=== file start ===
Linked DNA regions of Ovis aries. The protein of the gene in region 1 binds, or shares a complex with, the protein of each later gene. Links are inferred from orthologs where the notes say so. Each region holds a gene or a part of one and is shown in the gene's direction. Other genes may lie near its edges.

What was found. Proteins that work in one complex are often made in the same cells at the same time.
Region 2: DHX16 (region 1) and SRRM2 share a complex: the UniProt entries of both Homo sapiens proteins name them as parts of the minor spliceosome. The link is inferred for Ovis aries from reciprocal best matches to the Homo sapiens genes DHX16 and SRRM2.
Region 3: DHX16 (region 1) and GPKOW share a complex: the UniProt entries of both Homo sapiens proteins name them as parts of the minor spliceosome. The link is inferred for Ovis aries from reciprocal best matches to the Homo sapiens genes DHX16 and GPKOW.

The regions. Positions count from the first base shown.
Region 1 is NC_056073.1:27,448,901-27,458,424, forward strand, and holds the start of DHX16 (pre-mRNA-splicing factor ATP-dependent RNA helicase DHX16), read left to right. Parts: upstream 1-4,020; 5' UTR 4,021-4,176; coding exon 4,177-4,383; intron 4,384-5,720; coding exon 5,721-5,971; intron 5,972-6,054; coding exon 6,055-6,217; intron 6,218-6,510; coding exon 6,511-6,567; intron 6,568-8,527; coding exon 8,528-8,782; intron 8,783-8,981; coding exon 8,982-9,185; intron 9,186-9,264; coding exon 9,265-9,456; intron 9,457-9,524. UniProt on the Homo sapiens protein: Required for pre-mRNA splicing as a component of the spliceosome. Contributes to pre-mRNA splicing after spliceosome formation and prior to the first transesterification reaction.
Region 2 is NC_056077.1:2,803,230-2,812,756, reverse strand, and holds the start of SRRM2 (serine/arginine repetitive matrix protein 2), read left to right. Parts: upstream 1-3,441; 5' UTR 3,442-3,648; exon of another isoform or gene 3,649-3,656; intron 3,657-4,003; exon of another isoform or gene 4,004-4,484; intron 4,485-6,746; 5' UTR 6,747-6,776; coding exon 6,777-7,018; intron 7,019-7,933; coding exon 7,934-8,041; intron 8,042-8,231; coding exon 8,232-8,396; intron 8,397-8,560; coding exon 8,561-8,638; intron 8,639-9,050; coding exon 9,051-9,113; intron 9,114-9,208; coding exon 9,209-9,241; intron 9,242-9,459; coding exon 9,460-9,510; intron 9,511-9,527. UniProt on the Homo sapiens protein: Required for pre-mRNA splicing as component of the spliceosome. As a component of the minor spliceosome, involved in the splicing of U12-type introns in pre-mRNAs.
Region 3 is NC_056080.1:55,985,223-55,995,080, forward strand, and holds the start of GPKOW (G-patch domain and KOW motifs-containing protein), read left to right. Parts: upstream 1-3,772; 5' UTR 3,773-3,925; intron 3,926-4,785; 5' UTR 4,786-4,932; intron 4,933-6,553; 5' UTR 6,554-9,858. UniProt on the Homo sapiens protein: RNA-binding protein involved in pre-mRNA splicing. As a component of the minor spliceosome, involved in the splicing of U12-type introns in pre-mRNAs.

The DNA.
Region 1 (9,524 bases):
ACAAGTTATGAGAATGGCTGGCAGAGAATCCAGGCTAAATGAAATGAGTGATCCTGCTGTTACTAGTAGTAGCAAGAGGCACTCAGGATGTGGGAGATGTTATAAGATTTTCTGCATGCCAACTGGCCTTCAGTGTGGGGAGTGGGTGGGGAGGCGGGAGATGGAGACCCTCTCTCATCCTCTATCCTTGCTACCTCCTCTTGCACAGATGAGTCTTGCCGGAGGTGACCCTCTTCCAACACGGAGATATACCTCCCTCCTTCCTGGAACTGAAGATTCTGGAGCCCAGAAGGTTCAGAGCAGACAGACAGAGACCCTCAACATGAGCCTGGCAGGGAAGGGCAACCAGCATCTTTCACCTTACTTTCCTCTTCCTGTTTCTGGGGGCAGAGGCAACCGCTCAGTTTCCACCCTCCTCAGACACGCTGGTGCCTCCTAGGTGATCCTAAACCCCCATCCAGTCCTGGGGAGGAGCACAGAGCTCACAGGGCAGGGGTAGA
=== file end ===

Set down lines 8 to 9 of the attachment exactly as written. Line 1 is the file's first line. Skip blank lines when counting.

Region 3 is NC_056080.1:55,985,223-55,995,080, forward strand, and holds the start of GPKOW (G-patch domain and KOW motifs-containing protein), read left to right. Parts: upstream 1-3,772; 5' UTR 3,773-3,925; intron 3,926-4,785; 5' UTR 4,786-4,932; intron 4,933-6,553; 5' UTR 6,554-9,858. UniProt on the Homo sapiens protein: RNA-binding protein involved in pre-mRNA splicing. As a component of the minor spliceosome, involved in the splicing of U12-type introns in pre-mRNAs.

The DNA.